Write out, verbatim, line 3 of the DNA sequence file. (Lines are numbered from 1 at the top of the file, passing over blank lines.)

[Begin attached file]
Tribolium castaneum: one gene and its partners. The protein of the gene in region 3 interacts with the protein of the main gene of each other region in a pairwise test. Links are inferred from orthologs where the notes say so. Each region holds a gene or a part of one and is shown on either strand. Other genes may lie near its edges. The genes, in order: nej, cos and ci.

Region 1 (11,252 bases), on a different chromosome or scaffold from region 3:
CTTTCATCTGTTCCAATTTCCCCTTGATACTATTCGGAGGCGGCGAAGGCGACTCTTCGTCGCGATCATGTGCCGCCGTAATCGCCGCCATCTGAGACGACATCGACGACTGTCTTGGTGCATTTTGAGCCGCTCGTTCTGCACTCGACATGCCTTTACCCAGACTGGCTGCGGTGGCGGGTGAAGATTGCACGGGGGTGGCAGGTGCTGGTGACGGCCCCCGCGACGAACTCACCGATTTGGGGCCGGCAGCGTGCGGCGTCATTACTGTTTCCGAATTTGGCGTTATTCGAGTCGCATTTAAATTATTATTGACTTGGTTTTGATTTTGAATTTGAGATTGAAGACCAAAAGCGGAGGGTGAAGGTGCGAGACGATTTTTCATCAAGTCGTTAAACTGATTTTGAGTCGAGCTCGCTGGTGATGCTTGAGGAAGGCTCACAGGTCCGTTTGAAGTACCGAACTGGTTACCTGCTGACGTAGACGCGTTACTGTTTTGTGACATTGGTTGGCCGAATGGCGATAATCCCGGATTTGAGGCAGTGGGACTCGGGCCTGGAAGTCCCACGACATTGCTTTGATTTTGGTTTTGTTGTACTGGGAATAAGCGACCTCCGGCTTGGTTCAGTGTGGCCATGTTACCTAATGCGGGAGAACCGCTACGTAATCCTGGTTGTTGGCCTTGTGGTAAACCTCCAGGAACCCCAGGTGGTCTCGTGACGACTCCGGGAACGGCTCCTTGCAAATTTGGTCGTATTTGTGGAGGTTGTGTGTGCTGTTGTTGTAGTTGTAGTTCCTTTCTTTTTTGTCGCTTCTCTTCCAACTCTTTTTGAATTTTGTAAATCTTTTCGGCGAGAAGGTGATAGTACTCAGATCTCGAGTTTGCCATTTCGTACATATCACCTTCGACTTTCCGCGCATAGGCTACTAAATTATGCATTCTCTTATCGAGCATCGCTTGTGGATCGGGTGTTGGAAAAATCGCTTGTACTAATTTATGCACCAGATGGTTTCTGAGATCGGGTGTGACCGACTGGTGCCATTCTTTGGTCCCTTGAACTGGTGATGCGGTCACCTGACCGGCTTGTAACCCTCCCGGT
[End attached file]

CTTTCATCTGTTCCAATTTCCCCTTGATACTATTCGGAGGCGGCGAAGGCGACTCTTCGTCGCGATCATGTGCCGCCGTAATCGCCGCCATCTGAGACGACATCGACGACTGTCTTGGTGCATTTTGAGCCGCTCGTTCTGCACTCGACATGCCTTTACCCAGACTGGCTGCGGTGGCGGGTGAAGATTGCACGGGGGTGGCAGGTGCTGGTGACGGCCCCCGCGACGAACTCACCGATTTGGGGCCGGCAGCGTGCGGCGTCATTACTGTTTCCGAATTTGGCGTTATTCGAGTCGCATTTAAATTATTATTGACTTGGTTTTGATTTTGAATTTGAGATTGAAGACCAAAAGCGGAGGGTGAAGGTGCGAGACGATTTTTCATCAAGTCGTTAAACTGATTTTGAGTCGAGCTCGCTGGTGATGCTTGAGGAAGGCTCACAGGTCCGTTTGAAGTACCGAACTGGTTACCTGCTGACGTAGACGCGTTACTGTTTTGTGACATTGGTTGGCCGAATGGCGATAATCCCGGATTTGAGGCAGTGGGACTCGGGCCTGGAAGTCCCACGACATTGCTTTGATTTTGGTTTTGTTGTACTGGGAATAAGCGACCTCCGGCTTGGTTCAGTGTGGCCATGTTACCTAATGCGGGAGAACCGCTACGTAATCCTGGTTGTTGGCCTTGTGGTAAACCTCCAGGAACCCCAGGTGGTCTCGTGACGACTCCGGGAACGGCTCCTTGCAAATTTGGTCGTATTTGTGGAGGTTGTGTGTGCTGTTGTTGTAGTTGTAGTTCCTTTCTTTTTTGTCGCTTCTCTTCCAACTCTTTTTGAATTTTGTAAATCTTTTCGGCGAGAAGGTGATAGTACTCAGATCTCGAGTTTGCCATTTCGTACATATCACCTTCGACTTTCCGCGCATAGGCTACTAAATTATGCATTCTCTTATCGAGCATCGCTTGTGGATCGGGTGTTGGAAAAATCGCTTGTACTAATTTATGCACCAGATGGTTTCTGAGATCGGGTGTGACCGACTGGTGCCATTCTTTGGTCCCTTGAACTGGTGATGCGGTCACCTGACCGGCTTGTAACCCTCCCGGT